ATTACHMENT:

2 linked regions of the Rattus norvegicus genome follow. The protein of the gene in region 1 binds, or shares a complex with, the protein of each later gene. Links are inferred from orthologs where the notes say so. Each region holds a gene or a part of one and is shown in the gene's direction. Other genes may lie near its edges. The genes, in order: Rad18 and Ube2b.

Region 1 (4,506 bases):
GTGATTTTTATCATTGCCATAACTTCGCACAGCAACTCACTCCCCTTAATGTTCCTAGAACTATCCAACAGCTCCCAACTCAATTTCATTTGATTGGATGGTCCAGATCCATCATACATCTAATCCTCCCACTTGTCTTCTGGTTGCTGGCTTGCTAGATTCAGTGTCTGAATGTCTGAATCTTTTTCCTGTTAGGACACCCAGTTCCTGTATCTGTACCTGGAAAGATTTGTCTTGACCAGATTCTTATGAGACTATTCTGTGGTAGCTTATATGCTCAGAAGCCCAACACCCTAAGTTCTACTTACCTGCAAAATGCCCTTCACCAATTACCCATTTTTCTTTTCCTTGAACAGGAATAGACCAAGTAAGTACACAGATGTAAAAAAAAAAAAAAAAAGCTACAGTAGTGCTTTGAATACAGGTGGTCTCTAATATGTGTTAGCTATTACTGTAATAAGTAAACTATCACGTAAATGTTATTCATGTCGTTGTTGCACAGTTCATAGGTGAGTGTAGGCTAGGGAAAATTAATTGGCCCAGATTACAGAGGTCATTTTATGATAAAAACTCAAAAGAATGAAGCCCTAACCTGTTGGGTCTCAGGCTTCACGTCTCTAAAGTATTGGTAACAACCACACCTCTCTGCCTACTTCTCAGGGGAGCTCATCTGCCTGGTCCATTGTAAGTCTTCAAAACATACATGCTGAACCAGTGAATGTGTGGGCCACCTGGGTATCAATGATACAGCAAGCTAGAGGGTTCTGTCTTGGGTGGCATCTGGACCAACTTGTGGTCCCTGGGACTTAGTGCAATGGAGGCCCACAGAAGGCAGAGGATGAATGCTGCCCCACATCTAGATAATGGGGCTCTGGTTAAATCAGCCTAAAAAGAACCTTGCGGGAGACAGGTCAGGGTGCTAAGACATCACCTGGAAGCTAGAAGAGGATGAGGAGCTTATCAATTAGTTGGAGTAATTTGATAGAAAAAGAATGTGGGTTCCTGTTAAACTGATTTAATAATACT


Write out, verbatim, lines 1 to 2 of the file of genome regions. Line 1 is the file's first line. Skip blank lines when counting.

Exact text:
2 linked regions of the Rattus norvegicus genome follow. The protein of the gene in region 1 binds, or shares a complex with, the protein of each later gene. Links are inferred from orthologs where the notes say so. Each region holds a gene or a part of one and is shown in the gene's direction. Other genes may lie near its edges. The genes, in order: Rad18 and Ube2b.

Region 1 (4,506 bases):